Lipstick on a frog
According Ndhlukula, there has already been some devaluation of the bond note in the black market.
“It’s already devalued informally as people who want to travel or pay for things outside of Zimbabwe would pay a premium to get hard currency, which is very scarce now.”
Zimbabwean economist, Dr Gift Mugano, says bond notes make up less than 1% of the total currency in circulation now, and will account for 3% when the full US$200m is released – which he expects will be end of 2017. He came across his first bond note while paying for groceries in Harare a few days after they were released, but says there is such a small percentage in the market that it is likely that most Zimbabweans will not come across one for some time.
He approves of the RBZ’s decision to cap the release of the bond note denomination at $5. “If they had released the $20 bond note it would have created problems of black market activities and depreciation.”
However, he says he is concerned that the printing of the currency does not end there.
“Even for me, as an economist, my worry was not the bond note. It was the intention that the reserve bank might want to print more money and introduce the Zimbabwean dollar by the back door,” he explained.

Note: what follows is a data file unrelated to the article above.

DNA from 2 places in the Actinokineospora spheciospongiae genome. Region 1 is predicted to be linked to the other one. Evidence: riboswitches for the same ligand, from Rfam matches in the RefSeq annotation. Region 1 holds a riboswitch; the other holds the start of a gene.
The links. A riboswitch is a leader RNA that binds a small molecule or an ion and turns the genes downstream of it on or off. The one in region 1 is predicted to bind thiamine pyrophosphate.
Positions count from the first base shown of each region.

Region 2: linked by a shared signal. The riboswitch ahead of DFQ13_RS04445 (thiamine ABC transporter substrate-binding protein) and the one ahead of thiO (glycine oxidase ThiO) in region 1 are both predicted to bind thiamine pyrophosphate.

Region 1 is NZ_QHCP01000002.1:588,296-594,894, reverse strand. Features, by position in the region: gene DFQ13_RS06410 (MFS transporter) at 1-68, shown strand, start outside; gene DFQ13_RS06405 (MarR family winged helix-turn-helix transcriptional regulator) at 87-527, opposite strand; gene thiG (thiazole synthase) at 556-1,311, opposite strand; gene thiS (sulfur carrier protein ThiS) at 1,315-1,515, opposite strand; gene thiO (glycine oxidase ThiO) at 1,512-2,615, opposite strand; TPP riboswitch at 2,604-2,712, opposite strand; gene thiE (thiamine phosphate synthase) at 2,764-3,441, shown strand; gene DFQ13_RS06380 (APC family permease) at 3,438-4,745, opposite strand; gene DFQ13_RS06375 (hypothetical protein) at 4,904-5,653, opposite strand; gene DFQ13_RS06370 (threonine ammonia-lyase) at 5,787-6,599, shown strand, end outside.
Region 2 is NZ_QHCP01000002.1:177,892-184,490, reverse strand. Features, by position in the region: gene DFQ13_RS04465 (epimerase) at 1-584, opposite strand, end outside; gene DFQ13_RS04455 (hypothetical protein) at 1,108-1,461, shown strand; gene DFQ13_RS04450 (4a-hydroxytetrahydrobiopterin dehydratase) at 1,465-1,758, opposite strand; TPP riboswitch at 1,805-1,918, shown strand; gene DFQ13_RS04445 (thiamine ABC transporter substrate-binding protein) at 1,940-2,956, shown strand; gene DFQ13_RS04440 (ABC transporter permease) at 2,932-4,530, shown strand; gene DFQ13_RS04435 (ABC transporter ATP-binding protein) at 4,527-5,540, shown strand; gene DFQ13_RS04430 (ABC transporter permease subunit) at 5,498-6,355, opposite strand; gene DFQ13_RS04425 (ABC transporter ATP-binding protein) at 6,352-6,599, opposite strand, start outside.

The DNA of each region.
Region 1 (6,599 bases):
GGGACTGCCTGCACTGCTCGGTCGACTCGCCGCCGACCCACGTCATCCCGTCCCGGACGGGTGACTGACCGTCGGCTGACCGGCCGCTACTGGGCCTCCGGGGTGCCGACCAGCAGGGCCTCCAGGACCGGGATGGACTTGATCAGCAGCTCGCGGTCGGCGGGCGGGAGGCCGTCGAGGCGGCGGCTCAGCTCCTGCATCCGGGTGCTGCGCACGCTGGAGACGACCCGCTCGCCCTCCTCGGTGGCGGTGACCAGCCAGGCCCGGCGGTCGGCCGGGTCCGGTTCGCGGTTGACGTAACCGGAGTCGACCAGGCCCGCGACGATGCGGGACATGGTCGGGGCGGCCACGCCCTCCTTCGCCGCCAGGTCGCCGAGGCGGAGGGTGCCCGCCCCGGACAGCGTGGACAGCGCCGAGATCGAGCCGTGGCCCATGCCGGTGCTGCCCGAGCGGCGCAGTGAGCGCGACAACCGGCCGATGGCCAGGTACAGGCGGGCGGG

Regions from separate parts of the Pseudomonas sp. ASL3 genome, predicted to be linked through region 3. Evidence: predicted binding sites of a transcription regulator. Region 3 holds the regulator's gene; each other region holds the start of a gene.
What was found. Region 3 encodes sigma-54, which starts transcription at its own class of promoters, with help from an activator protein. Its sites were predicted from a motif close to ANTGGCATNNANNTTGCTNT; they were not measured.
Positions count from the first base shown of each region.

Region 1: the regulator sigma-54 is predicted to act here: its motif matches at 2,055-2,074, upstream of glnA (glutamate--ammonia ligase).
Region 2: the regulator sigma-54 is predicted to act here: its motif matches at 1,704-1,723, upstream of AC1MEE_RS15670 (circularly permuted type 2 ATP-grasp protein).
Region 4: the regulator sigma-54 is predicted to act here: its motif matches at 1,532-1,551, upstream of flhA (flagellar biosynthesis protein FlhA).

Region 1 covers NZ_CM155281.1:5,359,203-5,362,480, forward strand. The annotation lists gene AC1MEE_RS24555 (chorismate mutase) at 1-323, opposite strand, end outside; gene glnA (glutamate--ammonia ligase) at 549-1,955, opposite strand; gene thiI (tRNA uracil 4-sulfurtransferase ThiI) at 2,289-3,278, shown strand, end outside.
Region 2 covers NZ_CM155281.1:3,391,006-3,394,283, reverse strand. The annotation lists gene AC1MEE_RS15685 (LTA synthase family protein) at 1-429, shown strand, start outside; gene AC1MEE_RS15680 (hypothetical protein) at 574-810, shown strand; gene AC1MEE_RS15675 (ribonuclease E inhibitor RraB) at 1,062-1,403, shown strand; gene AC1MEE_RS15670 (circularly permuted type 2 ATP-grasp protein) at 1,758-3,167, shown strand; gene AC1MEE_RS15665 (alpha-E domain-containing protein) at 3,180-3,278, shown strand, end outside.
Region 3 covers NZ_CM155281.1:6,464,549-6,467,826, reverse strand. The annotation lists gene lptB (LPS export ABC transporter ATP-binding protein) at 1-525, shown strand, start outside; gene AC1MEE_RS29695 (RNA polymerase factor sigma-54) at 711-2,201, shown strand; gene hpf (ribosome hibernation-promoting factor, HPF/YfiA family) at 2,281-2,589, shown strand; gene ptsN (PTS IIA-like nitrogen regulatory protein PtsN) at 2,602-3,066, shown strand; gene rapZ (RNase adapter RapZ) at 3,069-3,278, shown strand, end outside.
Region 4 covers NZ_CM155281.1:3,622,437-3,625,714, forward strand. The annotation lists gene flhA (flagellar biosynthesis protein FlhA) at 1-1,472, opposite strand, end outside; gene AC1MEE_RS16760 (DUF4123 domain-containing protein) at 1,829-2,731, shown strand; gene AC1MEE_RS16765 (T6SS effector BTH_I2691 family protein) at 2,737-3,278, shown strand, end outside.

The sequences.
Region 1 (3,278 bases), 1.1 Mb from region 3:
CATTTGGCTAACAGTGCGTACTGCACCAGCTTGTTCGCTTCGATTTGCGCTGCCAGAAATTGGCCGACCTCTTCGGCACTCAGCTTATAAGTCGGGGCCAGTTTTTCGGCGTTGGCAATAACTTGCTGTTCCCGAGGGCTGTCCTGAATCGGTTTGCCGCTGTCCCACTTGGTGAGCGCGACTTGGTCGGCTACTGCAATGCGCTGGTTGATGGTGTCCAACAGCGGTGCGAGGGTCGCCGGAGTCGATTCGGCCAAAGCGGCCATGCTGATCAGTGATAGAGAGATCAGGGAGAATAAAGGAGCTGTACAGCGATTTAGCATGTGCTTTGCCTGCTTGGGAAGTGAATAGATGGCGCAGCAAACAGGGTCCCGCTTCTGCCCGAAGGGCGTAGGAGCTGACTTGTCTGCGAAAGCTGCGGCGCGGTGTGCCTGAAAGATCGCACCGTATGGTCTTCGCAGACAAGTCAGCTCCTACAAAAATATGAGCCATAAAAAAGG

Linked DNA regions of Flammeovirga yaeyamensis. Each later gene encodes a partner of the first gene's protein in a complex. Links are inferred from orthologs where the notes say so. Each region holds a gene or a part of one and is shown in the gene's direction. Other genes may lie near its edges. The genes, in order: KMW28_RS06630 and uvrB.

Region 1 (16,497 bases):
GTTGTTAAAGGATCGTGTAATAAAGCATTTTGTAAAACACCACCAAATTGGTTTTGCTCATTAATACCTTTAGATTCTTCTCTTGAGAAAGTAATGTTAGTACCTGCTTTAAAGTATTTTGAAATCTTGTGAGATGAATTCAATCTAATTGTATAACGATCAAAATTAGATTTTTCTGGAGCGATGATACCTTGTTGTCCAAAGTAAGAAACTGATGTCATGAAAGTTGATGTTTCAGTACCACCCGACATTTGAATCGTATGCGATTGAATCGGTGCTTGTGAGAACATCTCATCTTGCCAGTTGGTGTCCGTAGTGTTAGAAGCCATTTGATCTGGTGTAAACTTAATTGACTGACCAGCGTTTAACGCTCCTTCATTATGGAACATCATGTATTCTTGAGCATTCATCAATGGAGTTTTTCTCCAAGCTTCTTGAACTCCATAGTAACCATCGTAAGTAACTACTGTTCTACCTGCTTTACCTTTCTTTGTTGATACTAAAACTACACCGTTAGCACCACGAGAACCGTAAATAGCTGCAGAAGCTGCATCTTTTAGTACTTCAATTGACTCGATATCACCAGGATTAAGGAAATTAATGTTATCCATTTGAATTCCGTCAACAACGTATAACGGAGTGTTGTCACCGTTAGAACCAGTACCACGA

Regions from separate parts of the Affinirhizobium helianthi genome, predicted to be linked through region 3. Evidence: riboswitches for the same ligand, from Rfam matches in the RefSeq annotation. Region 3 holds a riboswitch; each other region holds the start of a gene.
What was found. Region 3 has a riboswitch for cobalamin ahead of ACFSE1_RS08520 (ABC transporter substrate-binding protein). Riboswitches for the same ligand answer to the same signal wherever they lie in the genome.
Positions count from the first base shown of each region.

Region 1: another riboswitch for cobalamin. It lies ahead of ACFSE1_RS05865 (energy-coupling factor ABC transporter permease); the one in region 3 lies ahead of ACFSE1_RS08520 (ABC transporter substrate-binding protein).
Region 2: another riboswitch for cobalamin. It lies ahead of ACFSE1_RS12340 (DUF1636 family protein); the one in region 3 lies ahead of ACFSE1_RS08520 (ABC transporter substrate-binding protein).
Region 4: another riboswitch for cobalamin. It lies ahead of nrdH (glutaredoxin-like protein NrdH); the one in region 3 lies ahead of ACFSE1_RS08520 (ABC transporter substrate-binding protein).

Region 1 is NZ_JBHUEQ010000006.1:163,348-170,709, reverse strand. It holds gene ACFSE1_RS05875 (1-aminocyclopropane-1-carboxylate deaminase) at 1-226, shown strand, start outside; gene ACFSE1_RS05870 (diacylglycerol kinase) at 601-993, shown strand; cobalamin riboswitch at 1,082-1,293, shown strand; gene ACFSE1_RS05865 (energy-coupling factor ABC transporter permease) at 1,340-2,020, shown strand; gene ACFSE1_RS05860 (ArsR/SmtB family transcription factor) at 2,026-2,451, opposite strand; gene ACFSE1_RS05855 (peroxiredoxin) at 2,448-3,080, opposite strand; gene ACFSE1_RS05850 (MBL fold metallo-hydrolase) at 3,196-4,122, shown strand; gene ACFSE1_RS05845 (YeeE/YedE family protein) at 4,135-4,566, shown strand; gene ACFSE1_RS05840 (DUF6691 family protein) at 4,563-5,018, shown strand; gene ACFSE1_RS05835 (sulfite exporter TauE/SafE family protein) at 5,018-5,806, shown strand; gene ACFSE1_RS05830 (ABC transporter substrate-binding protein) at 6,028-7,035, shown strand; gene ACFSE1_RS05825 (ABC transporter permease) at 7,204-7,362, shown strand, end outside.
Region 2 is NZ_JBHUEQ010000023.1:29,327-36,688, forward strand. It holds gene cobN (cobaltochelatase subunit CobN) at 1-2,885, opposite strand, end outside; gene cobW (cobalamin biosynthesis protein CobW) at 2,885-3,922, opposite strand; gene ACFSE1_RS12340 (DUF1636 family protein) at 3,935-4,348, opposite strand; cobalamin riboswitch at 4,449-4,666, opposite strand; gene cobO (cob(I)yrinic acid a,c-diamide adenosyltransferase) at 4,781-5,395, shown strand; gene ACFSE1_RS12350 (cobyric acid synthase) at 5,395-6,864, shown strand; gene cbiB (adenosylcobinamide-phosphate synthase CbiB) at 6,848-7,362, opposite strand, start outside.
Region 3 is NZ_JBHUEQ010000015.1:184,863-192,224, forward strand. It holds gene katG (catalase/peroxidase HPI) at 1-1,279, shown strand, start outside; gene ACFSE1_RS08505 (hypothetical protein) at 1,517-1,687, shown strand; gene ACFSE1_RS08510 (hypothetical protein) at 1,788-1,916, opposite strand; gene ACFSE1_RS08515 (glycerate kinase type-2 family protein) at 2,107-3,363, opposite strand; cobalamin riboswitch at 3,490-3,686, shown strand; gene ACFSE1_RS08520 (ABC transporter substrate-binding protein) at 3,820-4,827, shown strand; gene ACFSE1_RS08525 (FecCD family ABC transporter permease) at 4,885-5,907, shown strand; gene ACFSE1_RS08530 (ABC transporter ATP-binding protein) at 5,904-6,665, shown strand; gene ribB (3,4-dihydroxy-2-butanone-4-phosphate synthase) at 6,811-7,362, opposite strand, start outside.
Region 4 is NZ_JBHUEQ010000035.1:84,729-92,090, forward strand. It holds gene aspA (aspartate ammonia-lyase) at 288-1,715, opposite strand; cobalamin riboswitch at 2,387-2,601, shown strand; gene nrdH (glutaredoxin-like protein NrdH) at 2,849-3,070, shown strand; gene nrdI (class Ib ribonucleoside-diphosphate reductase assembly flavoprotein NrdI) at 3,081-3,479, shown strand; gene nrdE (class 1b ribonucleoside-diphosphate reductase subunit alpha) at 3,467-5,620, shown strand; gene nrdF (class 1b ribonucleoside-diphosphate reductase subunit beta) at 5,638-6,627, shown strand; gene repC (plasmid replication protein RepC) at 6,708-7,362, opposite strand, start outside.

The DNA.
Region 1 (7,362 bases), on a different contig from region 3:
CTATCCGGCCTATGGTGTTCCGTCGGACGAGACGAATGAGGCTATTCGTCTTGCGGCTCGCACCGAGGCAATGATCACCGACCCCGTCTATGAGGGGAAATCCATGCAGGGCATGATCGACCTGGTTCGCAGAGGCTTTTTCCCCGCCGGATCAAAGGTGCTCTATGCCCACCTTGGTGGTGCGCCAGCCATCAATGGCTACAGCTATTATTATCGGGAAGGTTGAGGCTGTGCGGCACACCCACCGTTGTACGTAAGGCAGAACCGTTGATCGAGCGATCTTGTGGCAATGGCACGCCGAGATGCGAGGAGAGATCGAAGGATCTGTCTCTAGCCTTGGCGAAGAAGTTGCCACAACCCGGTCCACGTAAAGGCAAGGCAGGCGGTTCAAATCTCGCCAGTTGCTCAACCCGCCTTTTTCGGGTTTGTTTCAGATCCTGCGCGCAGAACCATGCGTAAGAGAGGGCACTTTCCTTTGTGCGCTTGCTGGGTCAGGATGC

“If that happens then we are in trouble. For one if you print larger denomination, you are driving a black market currency exchange. Automatically it will depreciate in value because people will change it. Obviously it will lose value. You won’t get a $100 bond note for US$100.
“For now with the small denomination existing, there is no incentive for someone to change the [exchange] rate at $2. It doesn’t make any additional economic gain. It is not real money. It is a token for change, if you want to look at it that way.”
He added that trying to solve Zimbabwe’s US dollar cash crisis with bond notes is like “putting lipstick on a frog”, as dollars will continue to be scarce so long as exports dwindle.
“Our exports contribute about 60% of the total cash in circulation, and the diaspora remittances from the people outside of Zimbabwe is about 20%. So that is about 80% of the cash in circulation. But the exports are going down because we don’t have the capacity to export,” he explained.
“Diaspora remittances are also going down because the diaspora are also feeling the strengthening of the dollar, so they are sending less money in real terms. So, we are in a catch-22 and the queues at the bank are a clear symptom of the real problem: we are not exporting. Then add to this that the fiscal deficits are accumulating to about US$3.5bn.
“So the system is collapsing slowly and one might have the temptation of printing those additional bond notes. So that is my worry.”
Ndhlukula agrees: “Business’s worry is that we don’t know if government will not print bond notes beyond the US$200m, as this would cause inflation. We wait and see, but the governor of RBZ assured us they would not.”
By Kate Douglass – How We Made It In Africa